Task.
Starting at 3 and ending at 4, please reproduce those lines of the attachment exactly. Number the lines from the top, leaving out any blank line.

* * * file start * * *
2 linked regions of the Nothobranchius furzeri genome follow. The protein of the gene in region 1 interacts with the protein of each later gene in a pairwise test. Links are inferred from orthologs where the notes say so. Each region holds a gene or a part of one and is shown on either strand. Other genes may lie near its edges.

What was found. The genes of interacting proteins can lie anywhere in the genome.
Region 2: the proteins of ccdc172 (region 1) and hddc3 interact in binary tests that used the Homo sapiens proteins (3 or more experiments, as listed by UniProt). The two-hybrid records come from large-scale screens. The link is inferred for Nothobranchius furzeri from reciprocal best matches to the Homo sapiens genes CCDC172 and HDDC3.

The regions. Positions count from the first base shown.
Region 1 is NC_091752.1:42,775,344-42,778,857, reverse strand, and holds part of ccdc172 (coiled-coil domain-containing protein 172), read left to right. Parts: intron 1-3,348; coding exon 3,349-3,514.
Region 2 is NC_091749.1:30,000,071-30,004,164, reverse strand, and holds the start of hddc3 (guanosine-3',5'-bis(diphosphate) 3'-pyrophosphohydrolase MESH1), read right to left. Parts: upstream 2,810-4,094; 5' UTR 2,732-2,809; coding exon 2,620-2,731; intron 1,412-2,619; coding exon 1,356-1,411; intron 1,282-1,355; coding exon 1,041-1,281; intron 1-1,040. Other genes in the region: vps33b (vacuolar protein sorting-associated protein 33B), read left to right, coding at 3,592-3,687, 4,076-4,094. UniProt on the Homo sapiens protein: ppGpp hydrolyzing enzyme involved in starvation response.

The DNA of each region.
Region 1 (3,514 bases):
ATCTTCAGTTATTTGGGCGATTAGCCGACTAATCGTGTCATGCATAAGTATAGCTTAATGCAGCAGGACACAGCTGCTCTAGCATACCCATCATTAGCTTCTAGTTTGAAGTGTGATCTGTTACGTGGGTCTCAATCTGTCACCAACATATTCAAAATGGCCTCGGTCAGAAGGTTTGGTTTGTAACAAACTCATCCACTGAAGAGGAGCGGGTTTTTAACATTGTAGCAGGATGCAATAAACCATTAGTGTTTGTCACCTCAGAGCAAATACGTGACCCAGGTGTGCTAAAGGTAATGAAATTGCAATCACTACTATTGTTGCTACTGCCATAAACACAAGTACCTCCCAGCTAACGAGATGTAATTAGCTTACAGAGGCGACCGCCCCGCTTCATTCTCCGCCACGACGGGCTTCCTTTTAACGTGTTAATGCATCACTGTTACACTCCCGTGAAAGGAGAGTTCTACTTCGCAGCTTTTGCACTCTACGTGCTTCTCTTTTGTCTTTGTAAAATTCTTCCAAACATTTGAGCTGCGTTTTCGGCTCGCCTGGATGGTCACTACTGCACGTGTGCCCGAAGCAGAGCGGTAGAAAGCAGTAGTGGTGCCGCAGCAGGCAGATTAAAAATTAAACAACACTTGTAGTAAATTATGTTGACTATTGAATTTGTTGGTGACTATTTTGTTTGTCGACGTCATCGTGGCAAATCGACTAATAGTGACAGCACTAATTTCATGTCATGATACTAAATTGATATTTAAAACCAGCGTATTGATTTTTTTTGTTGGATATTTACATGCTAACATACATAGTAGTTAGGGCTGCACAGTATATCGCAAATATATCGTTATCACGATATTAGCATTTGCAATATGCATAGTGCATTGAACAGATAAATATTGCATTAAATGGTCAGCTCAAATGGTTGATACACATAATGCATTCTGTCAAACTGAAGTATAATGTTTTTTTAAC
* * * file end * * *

Region 2: the proteins of ccdc172 (region 1) and hddc3 interact in binary tests that used the Homo sapiens proteins (3 or more experiments, as listed by UniProt). The two-hybrid records come from large-scale screens. The link is inferred for Nothobranchius furzeri from reciprocal best matches to the Homo sapiens genes CCDC172 and HDDC3.

The regions. Positions count from the first base shown.